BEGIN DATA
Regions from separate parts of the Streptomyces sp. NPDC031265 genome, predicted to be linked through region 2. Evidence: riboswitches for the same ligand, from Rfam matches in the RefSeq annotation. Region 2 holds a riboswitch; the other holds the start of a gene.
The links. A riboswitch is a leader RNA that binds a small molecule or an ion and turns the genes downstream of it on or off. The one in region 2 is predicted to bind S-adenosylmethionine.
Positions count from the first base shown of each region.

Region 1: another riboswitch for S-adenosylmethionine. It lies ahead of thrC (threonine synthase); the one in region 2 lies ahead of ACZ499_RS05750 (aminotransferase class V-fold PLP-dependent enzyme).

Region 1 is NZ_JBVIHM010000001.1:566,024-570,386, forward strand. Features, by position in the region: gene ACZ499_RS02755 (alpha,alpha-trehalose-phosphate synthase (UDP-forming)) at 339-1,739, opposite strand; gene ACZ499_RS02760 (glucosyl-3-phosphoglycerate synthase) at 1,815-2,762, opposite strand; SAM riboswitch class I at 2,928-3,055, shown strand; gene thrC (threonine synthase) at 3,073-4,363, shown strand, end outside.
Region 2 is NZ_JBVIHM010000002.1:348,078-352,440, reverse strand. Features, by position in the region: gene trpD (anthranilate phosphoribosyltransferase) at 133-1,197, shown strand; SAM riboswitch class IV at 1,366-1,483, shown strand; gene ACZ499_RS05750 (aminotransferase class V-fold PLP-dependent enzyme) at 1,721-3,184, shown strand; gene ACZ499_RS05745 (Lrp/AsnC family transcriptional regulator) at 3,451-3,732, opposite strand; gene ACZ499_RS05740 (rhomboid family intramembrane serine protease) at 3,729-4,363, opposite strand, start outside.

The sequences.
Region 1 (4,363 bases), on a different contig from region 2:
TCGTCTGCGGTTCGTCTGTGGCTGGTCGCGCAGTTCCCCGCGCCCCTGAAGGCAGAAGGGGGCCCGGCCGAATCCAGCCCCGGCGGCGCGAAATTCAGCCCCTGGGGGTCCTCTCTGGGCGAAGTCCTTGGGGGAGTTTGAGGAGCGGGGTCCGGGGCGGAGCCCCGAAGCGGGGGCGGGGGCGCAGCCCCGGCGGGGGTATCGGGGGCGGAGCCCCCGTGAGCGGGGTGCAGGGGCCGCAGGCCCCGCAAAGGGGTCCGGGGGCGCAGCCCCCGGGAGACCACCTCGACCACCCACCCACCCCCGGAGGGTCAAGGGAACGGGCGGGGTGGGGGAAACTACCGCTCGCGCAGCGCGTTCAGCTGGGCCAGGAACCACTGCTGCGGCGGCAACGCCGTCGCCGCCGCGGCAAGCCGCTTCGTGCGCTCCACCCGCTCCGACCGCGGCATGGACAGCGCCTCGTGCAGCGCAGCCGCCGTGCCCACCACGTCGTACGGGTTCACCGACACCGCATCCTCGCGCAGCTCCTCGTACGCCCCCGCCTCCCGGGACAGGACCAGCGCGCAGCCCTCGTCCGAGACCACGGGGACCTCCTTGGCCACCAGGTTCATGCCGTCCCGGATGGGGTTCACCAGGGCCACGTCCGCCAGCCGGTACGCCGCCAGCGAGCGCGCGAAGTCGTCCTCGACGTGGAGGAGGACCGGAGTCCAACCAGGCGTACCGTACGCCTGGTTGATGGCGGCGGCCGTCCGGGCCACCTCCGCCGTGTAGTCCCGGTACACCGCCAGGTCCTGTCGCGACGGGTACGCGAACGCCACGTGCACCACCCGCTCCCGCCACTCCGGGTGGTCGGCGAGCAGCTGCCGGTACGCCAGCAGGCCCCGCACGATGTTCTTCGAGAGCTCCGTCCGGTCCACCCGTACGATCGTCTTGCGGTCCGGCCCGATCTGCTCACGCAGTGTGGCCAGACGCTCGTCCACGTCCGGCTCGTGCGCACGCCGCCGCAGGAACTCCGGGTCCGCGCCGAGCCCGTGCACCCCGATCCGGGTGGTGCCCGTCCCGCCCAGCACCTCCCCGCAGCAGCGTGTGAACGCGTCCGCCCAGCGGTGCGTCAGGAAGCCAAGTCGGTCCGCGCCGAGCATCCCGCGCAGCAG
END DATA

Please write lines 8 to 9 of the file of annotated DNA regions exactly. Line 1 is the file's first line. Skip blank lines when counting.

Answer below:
Region 1 (4,363 bases), on a different contig from region 2:
TCGTCTGCGGTTCGTCTGTGGCTGGTCGCGCAGTTCCCCGCGCCCCTGAAGGCAGAAGGGGGCCCGGCCGAATCCAGCCCCGGCGGCGCGAAATTCAGCCCCTGGGGGTCCTCTCTGGGCGAAGTCCTTGGGGGAGTTTGAGGAGCGGGGTCCGGGGCGGAGCCCCGAAGCGGGGGCGGGGGCGCAGCCCCGGCGGGGGTATCGGGGGCGGAGCCCCCGTGAGCGGGGTGCAGGGGCCGCAGGCCCCGCAAAGGGGTCCGGGGGCGCAGCCCCCGGGAGACCACCTCGACCACCCACCCACCCCCGGAGGGTCAAGGGAACGGGCGGGGTGGGGGAAACTACCGCTCGCGCAGCGCGTTCAGCTGGGCCAGGAACCACTGCTGCGGCGGCAACGCCGTCGCCGCCGCGGCAAGCCGCTTCGTGCGCTCCACCCGCTCCGACCGCGGCATGGACAGCGCCTCGTGCAGCGCAGCCGCCGTGCCCACCACGTCGTACGGGTTCACCGACACCGCATCCTCGCGCAGCTCCTCGTACGCCCCCGCCTCCCGGGACAGGACCAGCGCGCAGCCCTCGTCCGAGACCACGGGGACCTCCTTGGCCACCAGGTTCATGCCGTCCCGGATGGGGTTCACCAGGGCCACGTCCGCCAGCCGGTACGCCGCCAGCGAGCGCGCGAAGTCGTCCTCGACGTGGAGGAGGACCGGAGTCCAACCAGGCGTACCGTACGCCTGGTTGATGGCGGCGGCCGTCCGGGCCACCTCCGCCGTGTAGTCCCGGTACACCGCCAGGTCCTGTCGCGACGGGTACGCGAACGCCACGTGCACCACCCGCTCCCGCCACTCCGGGTGGTCGGCGAGCAGCTGCCGGTACGCCAGCAGGCCCCGCACGATGTTCTTCGAGAGCTCCGTCCGGTCCACCCGTACGATCGTCTTGCGGTCCGGCCCGATCTGCTCACGCAGTGTGGCCAGACGCTCGTCCACGTCCGGCTCGTGCGCACGCCGCCGCAGGAACTCCGGGTCCGCGCCGAGCCCGTGCACCCCGATCCGGGTGGTGCCCGTCCCGCCCAGCACCTCCCCGCAGCAGCGTGTGAACGCGTCCGCCCAGCGGTGCGTCAGGAAGCCAAGTCGGTCCGCGCCGAGCATCCCGCGCAGCAG